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When fishing from a boat, it’s very effective to cast a Soft Hackle straight across the current and retrieve it slowly, about four inches at strip. A hand-twist retrieve works well. This is also effective when teamed with a Bugger. Even more fun, drop the Soft Hackle behind an Elk Haired Caddis and inch them back across the current. You’ll get some explosive takes on the dry. This team works very well with a drift and swing presentation as well. The Soft Hackle is always a good choice in a dry dropper team.

When rising fish refuse everything you offer, the Soft Hackle can often save the day. Treat it with some floatant and fish it in the film. As a floating nymph, it will entice the most selective of fish.

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Tying Soft Hackles

Much like fishing Soft Hackles, it’s hard to tie one wrong. At least in terms of color and material. There are many options but the anatomy of the Soft Hackle remains much the same. A body, a dubbing ball and a hackle. Some variations include a tail, a bead head or even dumbbell eyes, but in form as well as function they are very similar. There is no wrong choice for color. Black, brown and grey are classics but bright colors like chartreuse, red and orange can really turn fish on at times. My favorite is tied all in gold with an orange head.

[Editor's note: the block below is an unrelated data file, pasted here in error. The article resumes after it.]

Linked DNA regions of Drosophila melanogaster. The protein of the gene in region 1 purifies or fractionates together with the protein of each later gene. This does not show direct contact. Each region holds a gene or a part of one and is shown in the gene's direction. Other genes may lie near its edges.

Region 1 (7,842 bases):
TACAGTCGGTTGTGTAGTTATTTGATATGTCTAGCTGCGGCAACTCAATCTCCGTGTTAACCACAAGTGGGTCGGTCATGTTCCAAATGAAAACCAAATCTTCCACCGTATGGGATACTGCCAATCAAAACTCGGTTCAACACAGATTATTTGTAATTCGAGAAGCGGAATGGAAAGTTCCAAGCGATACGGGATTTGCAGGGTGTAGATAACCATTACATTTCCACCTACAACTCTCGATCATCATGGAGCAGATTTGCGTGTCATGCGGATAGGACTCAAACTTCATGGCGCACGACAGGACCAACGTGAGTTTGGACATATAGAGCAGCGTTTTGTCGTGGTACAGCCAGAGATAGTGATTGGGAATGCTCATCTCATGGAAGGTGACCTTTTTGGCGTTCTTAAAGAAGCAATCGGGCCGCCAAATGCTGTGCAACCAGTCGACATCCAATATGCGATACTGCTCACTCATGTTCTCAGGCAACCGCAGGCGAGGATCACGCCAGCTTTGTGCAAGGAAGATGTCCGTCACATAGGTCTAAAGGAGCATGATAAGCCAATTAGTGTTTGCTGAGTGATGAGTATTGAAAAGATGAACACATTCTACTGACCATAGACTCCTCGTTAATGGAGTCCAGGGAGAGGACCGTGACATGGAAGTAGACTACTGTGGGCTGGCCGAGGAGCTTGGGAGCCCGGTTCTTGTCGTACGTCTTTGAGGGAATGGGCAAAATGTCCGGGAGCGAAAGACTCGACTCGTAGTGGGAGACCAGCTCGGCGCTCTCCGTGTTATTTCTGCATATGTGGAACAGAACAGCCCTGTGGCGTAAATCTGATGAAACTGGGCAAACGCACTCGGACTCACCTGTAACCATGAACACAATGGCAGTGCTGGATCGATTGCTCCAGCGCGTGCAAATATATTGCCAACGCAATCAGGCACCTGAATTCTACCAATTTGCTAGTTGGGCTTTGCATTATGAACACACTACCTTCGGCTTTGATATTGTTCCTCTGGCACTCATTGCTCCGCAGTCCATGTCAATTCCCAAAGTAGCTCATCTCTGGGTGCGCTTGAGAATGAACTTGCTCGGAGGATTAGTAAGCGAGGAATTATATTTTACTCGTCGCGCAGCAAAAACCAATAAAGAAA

The hackle is the defining characteristic of the pattern. It should be, obviously, a soft material. Game feathers like partridge are the common choice but hen works well as do mallard and guinea in larger sizes. These soft hackles allow the fly to sink and, when the fly is swung, they lay back over the body trapping the air bubble that makes the fly so deadly.

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Traditionally, the dubbing ball was made from peacock. The iridescent nature of the peacock adds brightness which suggests an air bubble even when one is not present. Though I seldom use peacock for my dubbing balls I use materials with some inherent flash for the same reason. I also use a dubbing loop when tying the dubbing ball. The shaggier ball helps trap air. When the fly is swung, the result is a nicely tapered body that glows from within like the transparent shuck of an emerging insect.